Background: There is a wealth of biological pathway information available in the scientific literature, but it is spread across many thousands of publications. Alongside publications that contain definitive experimental discoveries are many others that have been dismissed as spurious, found to be irreproducible, or are contradicted by later results and consequently now considered controversial. Many descriptions and images of pathways are incomplete stylized representations that assume the reader is an expert and familiar with the established details of the process, which are consequently not fully explained. Pathway representations in publications frequently do not represent a complete, detailed, and unambiguous description of the molecules involved; their precise posttranslational state; or a full account of the molecular events they undergo while participating in a process. Although this might be sufficient to be interpreted by an expert reader, the lack of detail makes such pathways less useful and difficult to understand for anyone unfamiliar with the area and of limited use as the basis for computational models.
Objective: Reactome was established as a freely accessible knowledge base of human biological pathways. It is manually populated with interconnected molecular events that fully detail the molecular participants linked to published experimental data and background material by using a formal and open data structure that facilitates computational reuse. These data are accessible on a Web site in the form of pathway diagrams that have descriptive summaries and annotations and as downloadable data sets in several formats that can be reused with other computational tools. The entire database and all supporting software can be downloaded and reused under a Creative Commons license.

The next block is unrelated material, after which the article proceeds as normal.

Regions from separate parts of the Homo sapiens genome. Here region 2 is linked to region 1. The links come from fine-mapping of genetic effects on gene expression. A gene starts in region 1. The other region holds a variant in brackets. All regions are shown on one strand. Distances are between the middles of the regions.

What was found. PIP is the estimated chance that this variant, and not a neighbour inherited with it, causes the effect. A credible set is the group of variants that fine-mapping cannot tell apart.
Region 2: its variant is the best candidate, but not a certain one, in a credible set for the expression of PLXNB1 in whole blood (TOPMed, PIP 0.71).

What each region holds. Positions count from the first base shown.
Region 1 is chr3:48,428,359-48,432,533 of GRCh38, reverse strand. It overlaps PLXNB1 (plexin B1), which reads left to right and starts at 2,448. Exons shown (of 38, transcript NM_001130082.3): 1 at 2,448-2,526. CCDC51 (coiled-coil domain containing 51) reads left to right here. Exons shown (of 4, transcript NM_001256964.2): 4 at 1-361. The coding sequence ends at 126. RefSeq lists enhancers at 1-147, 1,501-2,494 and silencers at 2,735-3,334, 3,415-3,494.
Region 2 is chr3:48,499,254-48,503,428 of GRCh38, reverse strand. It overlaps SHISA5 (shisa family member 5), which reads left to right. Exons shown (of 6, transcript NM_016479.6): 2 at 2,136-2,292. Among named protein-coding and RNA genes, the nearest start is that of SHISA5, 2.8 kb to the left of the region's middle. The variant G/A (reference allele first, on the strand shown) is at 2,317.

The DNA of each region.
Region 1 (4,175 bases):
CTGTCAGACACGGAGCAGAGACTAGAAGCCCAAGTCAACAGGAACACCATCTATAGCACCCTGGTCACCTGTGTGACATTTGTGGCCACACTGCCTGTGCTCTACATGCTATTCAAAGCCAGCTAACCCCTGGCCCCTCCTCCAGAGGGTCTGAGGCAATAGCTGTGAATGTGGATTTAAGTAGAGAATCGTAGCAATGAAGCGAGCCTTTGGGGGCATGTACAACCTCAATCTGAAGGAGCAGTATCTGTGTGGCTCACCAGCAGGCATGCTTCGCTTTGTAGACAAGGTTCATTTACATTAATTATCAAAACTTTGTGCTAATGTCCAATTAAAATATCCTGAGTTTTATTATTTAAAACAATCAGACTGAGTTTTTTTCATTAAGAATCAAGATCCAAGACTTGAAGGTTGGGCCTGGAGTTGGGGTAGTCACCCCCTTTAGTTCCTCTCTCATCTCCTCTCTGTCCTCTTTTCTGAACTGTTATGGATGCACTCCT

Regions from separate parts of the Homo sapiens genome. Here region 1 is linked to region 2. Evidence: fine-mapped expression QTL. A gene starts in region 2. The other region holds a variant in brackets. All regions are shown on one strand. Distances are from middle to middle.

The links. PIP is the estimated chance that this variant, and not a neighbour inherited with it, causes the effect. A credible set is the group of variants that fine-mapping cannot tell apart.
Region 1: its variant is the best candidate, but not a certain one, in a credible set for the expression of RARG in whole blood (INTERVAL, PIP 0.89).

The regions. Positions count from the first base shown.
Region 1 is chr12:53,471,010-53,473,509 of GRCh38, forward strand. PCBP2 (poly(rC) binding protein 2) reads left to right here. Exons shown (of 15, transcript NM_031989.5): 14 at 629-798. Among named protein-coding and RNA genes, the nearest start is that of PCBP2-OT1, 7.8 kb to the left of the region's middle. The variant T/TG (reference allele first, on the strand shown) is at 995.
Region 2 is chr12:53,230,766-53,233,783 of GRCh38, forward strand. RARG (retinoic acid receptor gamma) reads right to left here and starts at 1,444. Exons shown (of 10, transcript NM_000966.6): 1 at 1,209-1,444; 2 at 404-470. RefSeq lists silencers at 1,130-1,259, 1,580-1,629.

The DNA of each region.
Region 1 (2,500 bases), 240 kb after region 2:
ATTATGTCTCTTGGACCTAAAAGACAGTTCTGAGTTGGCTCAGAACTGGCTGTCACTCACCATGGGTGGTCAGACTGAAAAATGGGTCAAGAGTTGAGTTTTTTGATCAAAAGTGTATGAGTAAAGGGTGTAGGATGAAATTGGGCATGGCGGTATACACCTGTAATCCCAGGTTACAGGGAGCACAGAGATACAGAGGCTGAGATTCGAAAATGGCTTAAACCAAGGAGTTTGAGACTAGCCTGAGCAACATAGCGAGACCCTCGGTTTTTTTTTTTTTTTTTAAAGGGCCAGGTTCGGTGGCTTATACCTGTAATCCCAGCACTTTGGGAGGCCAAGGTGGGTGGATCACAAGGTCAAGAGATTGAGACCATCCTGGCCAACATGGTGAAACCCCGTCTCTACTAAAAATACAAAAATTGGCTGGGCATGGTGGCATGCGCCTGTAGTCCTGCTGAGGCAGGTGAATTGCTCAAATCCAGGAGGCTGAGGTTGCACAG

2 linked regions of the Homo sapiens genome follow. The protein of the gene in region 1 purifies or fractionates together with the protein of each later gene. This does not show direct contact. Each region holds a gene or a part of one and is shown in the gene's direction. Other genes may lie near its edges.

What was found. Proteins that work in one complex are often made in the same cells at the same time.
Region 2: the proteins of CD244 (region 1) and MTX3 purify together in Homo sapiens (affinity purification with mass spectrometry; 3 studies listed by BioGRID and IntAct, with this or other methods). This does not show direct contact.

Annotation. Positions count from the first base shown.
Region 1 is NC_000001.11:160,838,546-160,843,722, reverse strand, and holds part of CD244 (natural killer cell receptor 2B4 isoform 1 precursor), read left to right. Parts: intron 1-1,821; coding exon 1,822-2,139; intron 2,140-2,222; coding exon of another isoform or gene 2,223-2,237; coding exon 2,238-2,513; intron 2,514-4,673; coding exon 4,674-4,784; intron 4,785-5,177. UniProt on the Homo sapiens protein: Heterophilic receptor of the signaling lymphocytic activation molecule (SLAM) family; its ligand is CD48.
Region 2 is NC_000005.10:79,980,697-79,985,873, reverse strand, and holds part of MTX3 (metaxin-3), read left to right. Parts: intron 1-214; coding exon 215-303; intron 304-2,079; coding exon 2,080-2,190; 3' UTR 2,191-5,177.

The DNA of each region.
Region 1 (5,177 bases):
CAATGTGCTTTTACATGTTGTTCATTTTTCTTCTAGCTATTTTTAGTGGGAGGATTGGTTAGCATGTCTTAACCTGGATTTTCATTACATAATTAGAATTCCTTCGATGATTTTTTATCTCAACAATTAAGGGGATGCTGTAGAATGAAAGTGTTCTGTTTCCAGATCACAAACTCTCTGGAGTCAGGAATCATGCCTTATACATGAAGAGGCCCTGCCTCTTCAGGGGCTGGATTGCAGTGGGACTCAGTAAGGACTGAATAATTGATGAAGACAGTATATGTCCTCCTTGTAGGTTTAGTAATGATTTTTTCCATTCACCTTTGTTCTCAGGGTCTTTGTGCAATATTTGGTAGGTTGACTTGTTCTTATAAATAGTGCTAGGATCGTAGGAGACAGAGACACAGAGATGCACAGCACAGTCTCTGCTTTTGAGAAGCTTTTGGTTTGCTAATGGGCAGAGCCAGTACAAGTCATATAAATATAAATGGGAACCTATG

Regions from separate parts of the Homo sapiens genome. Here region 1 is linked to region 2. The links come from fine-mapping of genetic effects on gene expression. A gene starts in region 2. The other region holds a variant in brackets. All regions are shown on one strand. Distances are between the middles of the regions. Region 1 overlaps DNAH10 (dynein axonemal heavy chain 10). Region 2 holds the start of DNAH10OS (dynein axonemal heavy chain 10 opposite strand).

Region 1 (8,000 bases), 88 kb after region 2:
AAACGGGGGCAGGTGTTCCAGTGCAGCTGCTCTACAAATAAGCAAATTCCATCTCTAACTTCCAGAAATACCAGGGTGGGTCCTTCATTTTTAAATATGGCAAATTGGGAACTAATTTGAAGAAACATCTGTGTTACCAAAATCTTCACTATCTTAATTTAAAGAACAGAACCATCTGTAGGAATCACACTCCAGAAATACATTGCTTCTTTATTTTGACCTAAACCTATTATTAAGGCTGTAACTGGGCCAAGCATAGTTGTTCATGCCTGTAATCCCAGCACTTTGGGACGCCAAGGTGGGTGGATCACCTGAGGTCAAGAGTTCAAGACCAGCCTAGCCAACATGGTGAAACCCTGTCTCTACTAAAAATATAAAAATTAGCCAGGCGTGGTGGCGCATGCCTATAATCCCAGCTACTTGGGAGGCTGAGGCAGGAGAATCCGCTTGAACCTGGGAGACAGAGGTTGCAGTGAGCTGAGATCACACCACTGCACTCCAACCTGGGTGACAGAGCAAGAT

Methods: Pathways are authored by expert biologists who work with Reactome curators and editorial staff to represent the consensus in the field. Pathways are represented as interactive diagrams that include as much molecular detail as possible and are linked to literature citations that contain supporting experimental details. All newly created events undergo a peer-review process before they are added to the database and made available on the associated Web site. New content is added quarterly.
Results: The 63rd release of Reactome in December 2017 contains 10,996 human proteins participating in 11,426 events in 2,179 pathways. In addition, analytic tools allow data set submission for the identification and visualization of pathway enrichment and representation of expression profiles as an overlay on Reactome pathways. Protein-protein and compound-protein interactions from several sources, including custom user data sets, can be added to extend pathways. Pathway diagrams and analytic result displays can be downloaded as editable images, human-readable reports, and files in several standard formats that are suitable for computational reuse. Reactome content is available programmatically through a REpresentational State Transfer (REST)-based content service and as a Neo4J graph database. Signaling pathways for IL-1 to IL-38 are hierarchically classified within the pathway "signaling by interleukins." The classification used is largely derived from Akdis et al.
Conclusion: The addition to Reactome of a complete set of the known human interleukins, their receptors, and established signaling pathways linked to annotations of relevant aspects of immune function provides a significant computationally accessible resource of information about this important family. This information can be extended easily as new discoveries become accepted as the consensus in the field. A key aim for the future is to increase coverage of gene expression changes induced by interleukin signaling.
Keywords: Interleukins; Reactome; database; diagram; illustration; pathways; signaling.
Copyright © 2018 The Authors. Published by Elsevier Inc. All rights reserved.